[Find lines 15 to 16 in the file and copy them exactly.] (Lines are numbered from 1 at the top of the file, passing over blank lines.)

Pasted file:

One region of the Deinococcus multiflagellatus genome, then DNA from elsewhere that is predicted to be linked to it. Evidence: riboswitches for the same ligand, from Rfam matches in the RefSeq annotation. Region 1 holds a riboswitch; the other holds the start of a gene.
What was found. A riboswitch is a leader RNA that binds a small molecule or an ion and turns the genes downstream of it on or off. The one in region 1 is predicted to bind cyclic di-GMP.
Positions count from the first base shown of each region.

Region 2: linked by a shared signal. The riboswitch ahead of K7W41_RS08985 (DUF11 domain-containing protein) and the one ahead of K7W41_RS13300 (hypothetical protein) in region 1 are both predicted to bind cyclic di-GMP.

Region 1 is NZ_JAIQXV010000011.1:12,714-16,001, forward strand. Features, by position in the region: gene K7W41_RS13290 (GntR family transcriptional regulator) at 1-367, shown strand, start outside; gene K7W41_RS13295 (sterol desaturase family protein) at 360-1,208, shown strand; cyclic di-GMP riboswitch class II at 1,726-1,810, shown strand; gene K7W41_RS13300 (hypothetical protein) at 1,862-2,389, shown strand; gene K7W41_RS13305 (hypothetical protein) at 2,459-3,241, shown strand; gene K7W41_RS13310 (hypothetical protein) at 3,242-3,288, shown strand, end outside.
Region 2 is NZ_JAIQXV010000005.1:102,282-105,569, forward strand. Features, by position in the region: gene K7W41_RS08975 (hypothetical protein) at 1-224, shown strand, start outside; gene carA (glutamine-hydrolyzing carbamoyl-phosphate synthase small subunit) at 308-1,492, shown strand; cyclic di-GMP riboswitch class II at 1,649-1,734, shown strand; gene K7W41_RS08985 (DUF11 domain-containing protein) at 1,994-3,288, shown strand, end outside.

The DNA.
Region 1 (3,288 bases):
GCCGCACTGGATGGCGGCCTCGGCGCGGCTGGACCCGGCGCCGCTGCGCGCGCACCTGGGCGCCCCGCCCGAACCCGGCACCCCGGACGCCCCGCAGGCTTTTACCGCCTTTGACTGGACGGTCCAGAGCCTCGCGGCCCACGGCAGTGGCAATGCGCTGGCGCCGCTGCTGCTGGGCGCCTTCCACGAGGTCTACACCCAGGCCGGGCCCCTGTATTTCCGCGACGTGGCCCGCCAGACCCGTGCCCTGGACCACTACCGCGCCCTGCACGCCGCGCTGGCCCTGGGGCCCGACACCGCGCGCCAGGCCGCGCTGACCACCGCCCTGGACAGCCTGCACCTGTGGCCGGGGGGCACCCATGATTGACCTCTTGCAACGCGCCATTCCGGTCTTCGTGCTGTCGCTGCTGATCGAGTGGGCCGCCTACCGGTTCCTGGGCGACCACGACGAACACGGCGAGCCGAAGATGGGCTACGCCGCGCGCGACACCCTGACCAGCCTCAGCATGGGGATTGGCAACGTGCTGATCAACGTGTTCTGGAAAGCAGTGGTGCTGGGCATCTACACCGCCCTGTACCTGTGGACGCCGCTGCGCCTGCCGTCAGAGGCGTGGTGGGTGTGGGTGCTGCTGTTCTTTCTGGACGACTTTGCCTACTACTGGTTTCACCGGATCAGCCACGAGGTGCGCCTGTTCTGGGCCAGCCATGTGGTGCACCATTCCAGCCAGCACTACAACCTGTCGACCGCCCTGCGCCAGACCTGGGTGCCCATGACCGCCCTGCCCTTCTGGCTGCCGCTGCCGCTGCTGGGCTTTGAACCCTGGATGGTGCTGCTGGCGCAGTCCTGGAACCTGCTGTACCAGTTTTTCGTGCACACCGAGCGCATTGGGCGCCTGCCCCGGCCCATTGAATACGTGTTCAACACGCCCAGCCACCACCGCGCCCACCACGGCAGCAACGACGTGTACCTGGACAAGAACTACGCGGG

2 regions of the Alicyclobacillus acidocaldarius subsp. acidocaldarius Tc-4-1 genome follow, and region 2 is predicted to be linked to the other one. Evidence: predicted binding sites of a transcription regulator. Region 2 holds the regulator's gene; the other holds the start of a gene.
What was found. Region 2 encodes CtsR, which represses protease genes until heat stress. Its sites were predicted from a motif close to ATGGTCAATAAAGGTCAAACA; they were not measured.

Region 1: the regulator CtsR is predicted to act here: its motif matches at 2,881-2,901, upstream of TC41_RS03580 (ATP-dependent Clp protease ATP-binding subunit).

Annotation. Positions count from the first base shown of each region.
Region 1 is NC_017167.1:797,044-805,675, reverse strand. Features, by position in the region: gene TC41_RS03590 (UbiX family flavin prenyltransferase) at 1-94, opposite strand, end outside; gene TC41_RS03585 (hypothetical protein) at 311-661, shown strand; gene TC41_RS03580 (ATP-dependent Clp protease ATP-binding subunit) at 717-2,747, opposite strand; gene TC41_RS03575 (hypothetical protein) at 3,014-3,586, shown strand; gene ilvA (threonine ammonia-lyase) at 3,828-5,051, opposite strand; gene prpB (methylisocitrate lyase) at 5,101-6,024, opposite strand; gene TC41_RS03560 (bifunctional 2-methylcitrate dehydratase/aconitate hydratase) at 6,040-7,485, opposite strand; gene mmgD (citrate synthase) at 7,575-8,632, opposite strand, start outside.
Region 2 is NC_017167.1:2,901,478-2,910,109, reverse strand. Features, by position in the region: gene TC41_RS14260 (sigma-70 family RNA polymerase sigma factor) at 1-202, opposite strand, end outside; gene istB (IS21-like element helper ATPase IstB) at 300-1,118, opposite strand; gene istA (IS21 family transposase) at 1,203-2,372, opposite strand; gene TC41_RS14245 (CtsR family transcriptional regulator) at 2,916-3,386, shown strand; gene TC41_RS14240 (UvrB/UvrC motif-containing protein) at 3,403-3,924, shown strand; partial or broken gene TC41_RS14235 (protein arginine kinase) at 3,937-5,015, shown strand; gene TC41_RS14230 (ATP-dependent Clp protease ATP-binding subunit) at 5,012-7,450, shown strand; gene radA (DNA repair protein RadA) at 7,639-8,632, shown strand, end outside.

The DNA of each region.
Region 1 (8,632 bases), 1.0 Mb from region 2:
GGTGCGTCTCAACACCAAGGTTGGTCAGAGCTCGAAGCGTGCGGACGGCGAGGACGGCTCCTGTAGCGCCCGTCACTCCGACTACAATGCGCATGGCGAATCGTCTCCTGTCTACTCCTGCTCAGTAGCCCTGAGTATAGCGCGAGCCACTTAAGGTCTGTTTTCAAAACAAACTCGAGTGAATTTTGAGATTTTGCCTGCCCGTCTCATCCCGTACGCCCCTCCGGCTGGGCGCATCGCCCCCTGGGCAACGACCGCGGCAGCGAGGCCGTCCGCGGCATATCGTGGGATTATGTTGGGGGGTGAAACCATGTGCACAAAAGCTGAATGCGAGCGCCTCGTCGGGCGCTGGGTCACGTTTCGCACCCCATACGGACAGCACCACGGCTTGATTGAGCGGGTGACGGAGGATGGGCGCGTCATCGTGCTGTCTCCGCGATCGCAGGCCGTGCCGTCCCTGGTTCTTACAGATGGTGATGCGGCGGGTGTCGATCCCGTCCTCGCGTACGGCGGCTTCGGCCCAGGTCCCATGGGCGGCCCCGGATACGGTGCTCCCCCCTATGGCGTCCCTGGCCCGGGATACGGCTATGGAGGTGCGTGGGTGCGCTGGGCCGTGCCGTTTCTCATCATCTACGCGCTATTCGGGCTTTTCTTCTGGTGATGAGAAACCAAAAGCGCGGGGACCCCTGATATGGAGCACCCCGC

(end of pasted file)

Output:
Region 2 is NC_017167.1:2,901,478-2,910,109, reverse strand. Features, by position in the region: gene TC41_RS14260 (sigma-70 family RNA polymerase sigma factor) at 1-202, opposite strand, end outside; gene istB (IS21-like element helper ATPase IstB) at 300-1,118, opposite strand; gene istA (IS21 family transposase) at 1,203-2,372, opposite strand; gene TC41_RS14245 (CtsR family transcriptional regulator) at 2,916-3,386, shown strand; gene TC41_RS14240 (UvrB/UvrC motif-containing protein) at 3,403-3,924, shown strand; partial or broken gene TC41_RS14235 (protein arginine kinase) at 3,937-5,015, shown strand; gene TC41_RS14230 (ATP-dependent Clp protease ATP-binding subunit) at 5,012-7,450, shown strand; gene radA (DNA repair protein RadA) at 7,639-8,632, shown strand, end outside.

The DNA of each region.